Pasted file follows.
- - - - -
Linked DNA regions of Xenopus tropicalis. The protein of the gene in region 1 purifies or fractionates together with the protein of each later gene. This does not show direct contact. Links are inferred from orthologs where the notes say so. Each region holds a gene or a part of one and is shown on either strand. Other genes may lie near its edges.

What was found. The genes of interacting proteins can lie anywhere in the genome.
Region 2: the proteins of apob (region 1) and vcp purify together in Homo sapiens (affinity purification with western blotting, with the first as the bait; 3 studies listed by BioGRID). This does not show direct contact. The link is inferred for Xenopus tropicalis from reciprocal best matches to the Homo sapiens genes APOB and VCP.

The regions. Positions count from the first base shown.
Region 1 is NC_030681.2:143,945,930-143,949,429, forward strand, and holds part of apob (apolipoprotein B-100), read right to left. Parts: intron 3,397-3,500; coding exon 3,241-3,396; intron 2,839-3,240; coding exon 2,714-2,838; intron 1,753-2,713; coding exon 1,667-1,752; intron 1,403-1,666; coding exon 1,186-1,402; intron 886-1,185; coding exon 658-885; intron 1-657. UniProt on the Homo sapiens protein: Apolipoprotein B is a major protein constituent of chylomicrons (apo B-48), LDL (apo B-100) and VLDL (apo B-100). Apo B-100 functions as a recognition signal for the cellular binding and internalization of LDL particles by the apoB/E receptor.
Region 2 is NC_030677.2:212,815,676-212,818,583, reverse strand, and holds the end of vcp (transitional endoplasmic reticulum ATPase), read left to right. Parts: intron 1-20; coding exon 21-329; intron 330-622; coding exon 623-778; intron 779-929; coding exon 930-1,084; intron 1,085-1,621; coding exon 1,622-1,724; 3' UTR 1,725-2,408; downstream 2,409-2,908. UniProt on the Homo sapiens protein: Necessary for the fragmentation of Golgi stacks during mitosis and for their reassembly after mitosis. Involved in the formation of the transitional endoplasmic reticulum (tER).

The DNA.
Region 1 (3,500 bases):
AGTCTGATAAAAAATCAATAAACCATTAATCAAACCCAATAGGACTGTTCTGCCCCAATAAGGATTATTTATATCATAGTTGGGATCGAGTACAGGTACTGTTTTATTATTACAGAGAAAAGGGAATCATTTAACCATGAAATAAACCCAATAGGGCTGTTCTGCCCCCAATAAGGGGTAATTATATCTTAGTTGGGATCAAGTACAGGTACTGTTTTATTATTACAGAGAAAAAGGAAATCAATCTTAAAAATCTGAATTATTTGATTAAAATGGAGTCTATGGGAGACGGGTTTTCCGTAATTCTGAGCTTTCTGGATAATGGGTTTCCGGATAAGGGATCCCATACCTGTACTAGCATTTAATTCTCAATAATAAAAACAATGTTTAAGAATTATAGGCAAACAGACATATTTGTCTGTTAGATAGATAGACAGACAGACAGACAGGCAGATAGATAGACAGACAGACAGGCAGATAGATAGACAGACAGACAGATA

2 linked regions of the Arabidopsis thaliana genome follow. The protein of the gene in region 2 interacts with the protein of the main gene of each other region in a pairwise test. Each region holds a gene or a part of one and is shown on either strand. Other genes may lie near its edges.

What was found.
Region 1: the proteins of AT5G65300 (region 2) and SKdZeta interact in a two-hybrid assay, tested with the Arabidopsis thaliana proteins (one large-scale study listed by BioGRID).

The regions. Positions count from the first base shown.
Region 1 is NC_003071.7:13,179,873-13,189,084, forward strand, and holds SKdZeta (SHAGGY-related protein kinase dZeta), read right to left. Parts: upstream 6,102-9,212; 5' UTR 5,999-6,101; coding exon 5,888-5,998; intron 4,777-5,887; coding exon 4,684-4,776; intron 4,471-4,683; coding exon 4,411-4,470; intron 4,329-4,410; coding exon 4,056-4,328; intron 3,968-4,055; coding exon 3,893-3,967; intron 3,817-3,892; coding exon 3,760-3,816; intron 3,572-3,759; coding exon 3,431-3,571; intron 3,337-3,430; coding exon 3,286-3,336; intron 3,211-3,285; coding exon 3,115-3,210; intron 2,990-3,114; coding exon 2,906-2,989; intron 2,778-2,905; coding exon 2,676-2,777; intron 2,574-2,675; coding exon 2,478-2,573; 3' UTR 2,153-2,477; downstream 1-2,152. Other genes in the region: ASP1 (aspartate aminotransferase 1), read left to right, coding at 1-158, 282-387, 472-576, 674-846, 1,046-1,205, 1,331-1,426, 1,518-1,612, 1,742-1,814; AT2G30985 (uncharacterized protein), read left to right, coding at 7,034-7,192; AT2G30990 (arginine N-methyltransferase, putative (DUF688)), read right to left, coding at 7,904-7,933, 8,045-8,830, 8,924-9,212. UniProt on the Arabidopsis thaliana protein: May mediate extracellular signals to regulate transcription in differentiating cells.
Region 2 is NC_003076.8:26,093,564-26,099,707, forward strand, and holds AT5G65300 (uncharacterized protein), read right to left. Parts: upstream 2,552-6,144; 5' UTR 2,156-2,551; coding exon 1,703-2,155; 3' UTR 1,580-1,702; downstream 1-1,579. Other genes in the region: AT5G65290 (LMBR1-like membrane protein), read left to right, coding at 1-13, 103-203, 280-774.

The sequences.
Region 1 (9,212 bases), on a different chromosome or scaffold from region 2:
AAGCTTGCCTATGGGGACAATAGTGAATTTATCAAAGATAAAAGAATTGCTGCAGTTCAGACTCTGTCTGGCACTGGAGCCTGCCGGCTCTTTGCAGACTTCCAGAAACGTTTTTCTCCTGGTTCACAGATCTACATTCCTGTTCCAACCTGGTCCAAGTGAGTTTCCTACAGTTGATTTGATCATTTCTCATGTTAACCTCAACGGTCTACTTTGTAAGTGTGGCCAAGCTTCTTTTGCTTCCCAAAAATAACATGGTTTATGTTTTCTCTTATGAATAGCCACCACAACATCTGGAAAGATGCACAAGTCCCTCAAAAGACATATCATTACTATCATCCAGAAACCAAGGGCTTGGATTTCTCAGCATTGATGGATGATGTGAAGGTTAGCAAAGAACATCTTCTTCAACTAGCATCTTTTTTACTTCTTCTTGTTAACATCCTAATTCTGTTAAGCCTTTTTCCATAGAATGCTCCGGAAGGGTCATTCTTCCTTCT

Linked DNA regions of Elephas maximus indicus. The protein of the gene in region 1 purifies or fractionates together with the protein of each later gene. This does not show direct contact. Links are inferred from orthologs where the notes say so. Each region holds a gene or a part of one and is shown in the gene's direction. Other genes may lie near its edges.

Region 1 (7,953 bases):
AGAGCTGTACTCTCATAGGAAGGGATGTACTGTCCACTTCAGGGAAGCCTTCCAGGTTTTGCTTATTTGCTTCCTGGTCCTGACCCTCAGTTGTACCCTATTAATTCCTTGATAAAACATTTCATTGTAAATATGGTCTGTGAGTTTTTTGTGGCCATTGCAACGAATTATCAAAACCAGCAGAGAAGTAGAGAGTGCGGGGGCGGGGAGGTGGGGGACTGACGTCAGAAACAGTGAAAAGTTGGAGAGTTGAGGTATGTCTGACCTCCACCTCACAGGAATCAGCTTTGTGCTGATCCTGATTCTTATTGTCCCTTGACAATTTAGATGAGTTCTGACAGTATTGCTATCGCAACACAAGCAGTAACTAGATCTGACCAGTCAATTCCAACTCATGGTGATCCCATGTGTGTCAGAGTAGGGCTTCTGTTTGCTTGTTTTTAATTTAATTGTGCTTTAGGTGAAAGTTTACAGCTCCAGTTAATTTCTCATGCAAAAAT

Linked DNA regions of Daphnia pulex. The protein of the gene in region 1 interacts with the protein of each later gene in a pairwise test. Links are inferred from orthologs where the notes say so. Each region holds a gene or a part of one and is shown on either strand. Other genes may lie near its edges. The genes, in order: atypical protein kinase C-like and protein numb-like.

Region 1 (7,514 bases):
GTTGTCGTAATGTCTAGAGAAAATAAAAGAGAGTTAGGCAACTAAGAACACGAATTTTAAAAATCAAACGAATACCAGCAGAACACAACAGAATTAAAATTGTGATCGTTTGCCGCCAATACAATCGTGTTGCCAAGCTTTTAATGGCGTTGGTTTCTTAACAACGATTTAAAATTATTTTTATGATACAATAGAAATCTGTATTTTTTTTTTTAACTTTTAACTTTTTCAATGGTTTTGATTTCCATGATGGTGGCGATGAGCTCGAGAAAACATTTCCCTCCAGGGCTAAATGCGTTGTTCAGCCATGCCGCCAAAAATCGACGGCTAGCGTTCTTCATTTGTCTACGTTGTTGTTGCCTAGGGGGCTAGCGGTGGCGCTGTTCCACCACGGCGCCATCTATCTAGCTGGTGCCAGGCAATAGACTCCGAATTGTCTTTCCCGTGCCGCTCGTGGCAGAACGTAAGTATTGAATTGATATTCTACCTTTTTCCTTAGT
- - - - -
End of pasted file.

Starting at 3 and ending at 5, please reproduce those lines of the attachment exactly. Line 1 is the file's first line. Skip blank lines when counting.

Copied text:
Region 2: the proteins of apob (region 1) and vcp purify together in Homo sapiens (affinity purification with western blotting, with the first as the bait; 3 studies listed by BioGRID). This does not show direct contact. The link is inferred for Xenopus tropicalis from reciprocal best matches to the Homo sapiens genes APOB and VCP.

The regions. Positions count from the first base shown.
Region 1 is NC_030681.2:143,945,930-143,949,429, forward strand, and holds part of apob (apolipoprotein B-100), read right to left. Parts: intron 3,397-3,500; coding exon 3,241-3,396; intron 2,839-3,240; coding exon 2,714-2,838; intron 1,753-2,713; coding exon 1,667-1,752; intron 1,403-1,666; coding exon 1,186-1,402; intron 886-1,185; coding exon 658-885; intron 1-657. UniProt on the Homo sapiens protein: Apolipoprotein B is a major protein constituent of chylomicrons (apo B-48), LDL (apo B-100) and VLDL (apo B-100). Apo B-100 functions as a recognition signal for the cellular binding and internalization of LDL particles by the apoB/E receptor.